Crocodiles of the World – part III! Part I is here; part II is here.
The Saltwater crocodile Crocodylus porosus, also known as the Estuarine crocodile, Indopacific crocodile or Saltie, is one of the world’s most famous crocodile species, probably being second in line after the Nile croc C. niloticus. Part of the reason this species is so well known to the public is that it often features in films and on TV; it’s also famous because it can be large or very large, because it’s a capable macropredator of big mammals, including humans, and because it’s at home in marine habitats as well as terrestrial ones.
As is well known, there are stories of Salties exceeding 8 m, 9 m and even 10 m in total length (a specimen killed in Bangladesh in 1840 was said to be 10.05 m long). It shouldn’t be assumed that these sizes are impossible – maybe individuals did reach them in prehistoric or historic times – but the maximum lengths of authenticated individuals have been about 6.2 m (for the Fly River 1982 specimen and the Mary River animal from the 1980s). Such large animals are – in the modern world – exceptional, and a big adult male Saltie is more typically between 4 m and 5 m long.
Incidentally, the thing often said about crocodilians exhibiting indeterminate growth and growing continually throughout life is probably not true. Determinate growth has now been demonstrated for the American alligator Alligator mississippiensis (Woodward et al. 2011) and is likely present across Crocodylia. Determinate growth is also known for various turtles, snakes, lizards and tuatara.
Saltwater crocs often frequent estuaries, lagoons and mangroves, but animals in some populations spend some or all of their time at sea. Extralimital records from the Cocos Islands southwest of Sumatra, from Fiji, and even from 48 km north of North Cape in New Zealand (Steel 1989) demonstrate an ability to travel far out to sea. Given this ability to live in the ocean and travel so far, why hasn’t the species spread further? Maybe it has, since a skull from the Seychelles show that it has occasionally moved west across the Indian Ocean to within just 1500 km of the African coast (Gerlach & Canning 1993). How far east have they travelled? I'll leave that one to the cryptozoologists... Anyway, recent satellite tagging work has shown that Saltwater crocs exploit sea-surface currents when travelling at sea – a behaviour that became tagged as ‘surfing’ in the popular media – and that this exploitation of marine currents is an important bit of dispersal behaviour in this species (Campbell et al. 2010).
Saltwater crocodiles are one of the easiest crocodile species to identify, mostly because they (normally) entirely lack large scutes between the cervical shield and the back of the head. [Adjacent image by Holger Krisp, Ulm, Germany.] In addition, an obvious gap is also present between the cervical and dorsal shields, and small, triangular scutes are present between the posterior edges of the large, transversely arranged scutes in the dorsal shield (Ross & Mayer 1983). This combination isn’t present in any other species, and it’s a ‘reduced’ compliment compared to what’s present in most other crocodiles. Elsewhere in living crocs, a reduced osteoderm compliment is also present in the American crocodile C. acutus. It’s probably not coincidental that this is also a species with a strong preference for swimming at sea.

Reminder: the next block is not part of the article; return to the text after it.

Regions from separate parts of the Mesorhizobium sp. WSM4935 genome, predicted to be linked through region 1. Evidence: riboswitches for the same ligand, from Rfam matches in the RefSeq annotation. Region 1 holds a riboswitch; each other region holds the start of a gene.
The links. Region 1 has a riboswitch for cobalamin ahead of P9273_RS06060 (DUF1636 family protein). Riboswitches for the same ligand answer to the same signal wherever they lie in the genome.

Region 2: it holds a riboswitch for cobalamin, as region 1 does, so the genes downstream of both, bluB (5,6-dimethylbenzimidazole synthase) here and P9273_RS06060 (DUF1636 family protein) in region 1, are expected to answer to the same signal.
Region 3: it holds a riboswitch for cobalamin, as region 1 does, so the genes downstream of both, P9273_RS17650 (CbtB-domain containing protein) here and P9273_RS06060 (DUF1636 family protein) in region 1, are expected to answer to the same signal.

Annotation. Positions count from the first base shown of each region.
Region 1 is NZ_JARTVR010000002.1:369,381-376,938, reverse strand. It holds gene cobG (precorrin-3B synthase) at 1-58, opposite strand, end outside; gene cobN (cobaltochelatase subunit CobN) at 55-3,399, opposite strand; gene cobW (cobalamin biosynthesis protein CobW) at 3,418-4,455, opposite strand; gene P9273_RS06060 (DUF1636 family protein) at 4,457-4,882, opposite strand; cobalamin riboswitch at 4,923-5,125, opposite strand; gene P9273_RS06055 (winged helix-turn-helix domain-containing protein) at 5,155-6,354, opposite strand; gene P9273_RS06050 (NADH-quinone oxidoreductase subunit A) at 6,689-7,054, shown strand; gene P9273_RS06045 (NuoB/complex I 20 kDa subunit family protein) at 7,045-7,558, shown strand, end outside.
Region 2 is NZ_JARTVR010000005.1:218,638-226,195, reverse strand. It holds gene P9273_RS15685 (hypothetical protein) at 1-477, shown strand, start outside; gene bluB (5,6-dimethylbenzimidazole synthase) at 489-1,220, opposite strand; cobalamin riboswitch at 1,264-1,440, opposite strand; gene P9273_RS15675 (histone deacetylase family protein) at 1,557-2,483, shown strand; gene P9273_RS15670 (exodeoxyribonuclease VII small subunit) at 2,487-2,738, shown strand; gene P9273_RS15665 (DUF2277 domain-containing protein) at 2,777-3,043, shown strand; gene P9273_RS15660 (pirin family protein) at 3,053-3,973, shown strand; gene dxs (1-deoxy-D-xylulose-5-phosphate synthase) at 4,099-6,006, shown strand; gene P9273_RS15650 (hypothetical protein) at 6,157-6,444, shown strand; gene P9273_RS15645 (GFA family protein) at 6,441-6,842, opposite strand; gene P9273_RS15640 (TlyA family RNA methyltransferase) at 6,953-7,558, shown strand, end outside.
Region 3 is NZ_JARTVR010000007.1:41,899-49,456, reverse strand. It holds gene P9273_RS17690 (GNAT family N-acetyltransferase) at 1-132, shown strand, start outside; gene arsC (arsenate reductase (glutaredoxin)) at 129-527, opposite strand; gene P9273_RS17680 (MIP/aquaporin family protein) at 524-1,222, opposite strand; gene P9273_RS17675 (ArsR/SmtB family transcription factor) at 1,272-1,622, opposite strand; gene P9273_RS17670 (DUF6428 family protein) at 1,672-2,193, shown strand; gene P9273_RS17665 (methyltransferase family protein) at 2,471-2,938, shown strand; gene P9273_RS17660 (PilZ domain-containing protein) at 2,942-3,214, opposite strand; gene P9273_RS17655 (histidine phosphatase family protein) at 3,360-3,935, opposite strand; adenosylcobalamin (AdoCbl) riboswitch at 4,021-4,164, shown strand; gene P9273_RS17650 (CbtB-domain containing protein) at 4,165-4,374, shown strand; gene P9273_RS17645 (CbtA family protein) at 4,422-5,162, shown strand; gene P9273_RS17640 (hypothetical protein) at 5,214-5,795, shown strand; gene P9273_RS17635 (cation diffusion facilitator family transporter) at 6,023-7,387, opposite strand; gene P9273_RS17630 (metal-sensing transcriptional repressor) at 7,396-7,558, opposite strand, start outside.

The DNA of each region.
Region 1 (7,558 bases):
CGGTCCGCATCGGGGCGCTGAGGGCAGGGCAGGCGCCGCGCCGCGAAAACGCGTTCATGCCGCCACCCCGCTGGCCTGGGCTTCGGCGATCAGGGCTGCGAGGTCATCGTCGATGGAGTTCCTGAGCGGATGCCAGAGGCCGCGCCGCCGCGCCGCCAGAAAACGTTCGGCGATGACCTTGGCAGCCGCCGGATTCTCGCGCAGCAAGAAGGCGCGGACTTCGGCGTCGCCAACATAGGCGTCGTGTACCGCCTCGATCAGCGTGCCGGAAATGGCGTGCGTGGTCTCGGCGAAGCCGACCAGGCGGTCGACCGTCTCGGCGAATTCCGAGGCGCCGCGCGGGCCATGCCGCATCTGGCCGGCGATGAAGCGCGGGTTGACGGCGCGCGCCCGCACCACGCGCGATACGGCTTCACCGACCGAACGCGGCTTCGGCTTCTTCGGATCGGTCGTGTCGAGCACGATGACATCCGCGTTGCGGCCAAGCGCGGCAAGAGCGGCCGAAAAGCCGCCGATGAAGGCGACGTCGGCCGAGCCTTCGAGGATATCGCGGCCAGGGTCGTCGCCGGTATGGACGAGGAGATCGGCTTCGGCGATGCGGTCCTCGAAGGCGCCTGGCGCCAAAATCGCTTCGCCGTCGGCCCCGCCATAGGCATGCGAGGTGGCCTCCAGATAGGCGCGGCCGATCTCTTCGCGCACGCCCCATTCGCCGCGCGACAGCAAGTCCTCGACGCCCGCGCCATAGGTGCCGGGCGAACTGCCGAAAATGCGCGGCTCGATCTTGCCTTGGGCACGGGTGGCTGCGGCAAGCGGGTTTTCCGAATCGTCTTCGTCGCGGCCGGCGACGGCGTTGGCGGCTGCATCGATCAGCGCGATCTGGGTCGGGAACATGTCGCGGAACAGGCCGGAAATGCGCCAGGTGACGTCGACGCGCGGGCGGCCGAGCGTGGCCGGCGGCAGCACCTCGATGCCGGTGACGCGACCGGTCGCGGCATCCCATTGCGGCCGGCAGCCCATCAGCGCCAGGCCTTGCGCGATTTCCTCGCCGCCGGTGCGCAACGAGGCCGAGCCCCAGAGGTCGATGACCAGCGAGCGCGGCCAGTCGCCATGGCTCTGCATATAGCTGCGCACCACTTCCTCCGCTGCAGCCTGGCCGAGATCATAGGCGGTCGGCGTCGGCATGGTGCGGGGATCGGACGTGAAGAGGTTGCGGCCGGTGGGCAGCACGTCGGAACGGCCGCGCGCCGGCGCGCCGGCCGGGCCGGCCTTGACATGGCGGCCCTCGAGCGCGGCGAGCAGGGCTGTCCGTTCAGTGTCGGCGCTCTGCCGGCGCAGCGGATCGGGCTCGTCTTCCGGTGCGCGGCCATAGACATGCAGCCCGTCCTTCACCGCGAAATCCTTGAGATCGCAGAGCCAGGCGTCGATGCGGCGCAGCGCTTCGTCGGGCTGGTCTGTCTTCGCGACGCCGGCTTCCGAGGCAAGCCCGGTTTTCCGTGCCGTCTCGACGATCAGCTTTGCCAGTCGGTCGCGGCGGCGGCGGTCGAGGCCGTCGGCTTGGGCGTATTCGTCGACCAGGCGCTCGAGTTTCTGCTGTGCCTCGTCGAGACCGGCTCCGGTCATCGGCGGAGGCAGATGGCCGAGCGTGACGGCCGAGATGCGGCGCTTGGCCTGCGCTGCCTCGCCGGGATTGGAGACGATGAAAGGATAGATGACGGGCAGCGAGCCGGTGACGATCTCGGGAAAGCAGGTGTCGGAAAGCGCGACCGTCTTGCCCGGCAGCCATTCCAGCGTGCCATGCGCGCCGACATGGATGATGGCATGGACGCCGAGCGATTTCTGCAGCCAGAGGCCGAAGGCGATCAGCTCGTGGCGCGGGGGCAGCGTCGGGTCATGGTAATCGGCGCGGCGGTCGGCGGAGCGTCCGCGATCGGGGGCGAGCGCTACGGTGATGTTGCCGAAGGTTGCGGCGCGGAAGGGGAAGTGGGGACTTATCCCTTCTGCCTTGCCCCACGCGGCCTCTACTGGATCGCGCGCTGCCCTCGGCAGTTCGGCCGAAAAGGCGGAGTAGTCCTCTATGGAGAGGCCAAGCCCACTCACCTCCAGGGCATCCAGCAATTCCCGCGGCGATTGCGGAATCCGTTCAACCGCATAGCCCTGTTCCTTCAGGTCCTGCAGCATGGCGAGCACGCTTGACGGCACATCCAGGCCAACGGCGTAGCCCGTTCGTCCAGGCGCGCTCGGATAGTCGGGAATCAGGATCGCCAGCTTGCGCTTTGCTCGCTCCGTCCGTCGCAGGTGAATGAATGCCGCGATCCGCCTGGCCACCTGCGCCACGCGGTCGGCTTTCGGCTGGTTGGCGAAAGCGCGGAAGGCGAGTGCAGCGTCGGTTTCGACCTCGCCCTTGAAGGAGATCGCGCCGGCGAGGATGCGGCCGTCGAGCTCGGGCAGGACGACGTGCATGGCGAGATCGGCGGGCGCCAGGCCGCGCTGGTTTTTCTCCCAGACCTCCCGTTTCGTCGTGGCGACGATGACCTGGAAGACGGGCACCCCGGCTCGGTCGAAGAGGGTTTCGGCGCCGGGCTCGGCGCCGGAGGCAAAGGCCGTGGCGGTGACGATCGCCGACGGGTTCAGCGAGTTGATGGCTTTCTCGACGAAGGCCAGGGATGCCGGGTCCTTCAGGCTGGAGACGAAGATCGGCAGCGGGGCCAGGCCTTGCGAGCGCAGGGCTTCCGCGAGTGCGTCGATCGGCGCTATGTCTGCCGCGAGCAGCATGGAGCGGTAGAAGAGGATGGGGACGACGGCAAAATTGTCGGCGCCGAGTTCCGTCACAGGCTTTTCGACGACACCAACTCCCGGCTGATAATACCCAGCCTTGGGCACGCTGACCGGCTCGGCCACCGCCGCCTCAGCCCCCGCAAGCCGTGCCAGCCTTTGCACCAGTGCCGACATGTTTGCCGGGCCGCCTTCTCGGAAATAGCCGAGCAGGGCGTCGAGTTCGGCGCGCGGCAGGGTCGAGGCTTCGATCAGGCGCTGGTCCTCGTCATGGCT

The evolving view of crocodile phylogeny once again
We saw in previous articles that crocodiles have often been imagined to consist of distinct Indopacific and New World assemblages, with the Nile crocodile being a close relative of the New World assemblage. Within this (morphology-based) framework, the Saltie is a member of the Indopacific assemblage, and thus close to the Freshwater crocodile C. johnstoni, Philippine crocodile C. mindorensis and New Guinea crocodile C. novaeguineae (Brochu 2000a, b).
However, molecular work has indicated that things may actually be more complicated, with the Indopacific assemblage being non-monophyletic. Rather than being closest to the Freshwater croc and so on, some authors have reported a close affinity between the Saltie and the Mugger (e.g., Densmore & Owen 1989, Gatesy & Amato 2008); others have advocated a sister-group relationship between the Saltie and the Siamese crocodile (McAliley et al. 2006, Meganathan et al. 2010); and yet others find a close relationship between the Saltie and a Siamese crocodile + Mugger clade (Man et al. 2011, Oaks 2011). On balance, it does seem that the Saltwater crocodile is closest to the Mugger and/or the Siamese crocodile. Purely for convenience, I’ll call this the ‘porosus clade’.
With the three members of the ‘porosus clade’ separated from the remainder of the Indopacific assemblage, we’re left with a ‘reduced’ Indopacific assemblage as mentioned last time. Is the ‘porosus clade’ closer to the Nile croc + New World assemblage clade than is the ‘reduced’ Indopacific assemblage? (as per Oaks 2011). Or is the ‘reduced’ Indopacific assemblage closer to the Nile croc + New World assemblage clade than is the ‘porosus clade’? (as in McAliley et al. 2006). We’re not sure – more work is needed.
Anyway, what we do know has some interesting implications. Firstly, it doesn’t seem that Australia's two native crocs - the Saltwater and Freshwater crocodile - are all that close phylogenetically.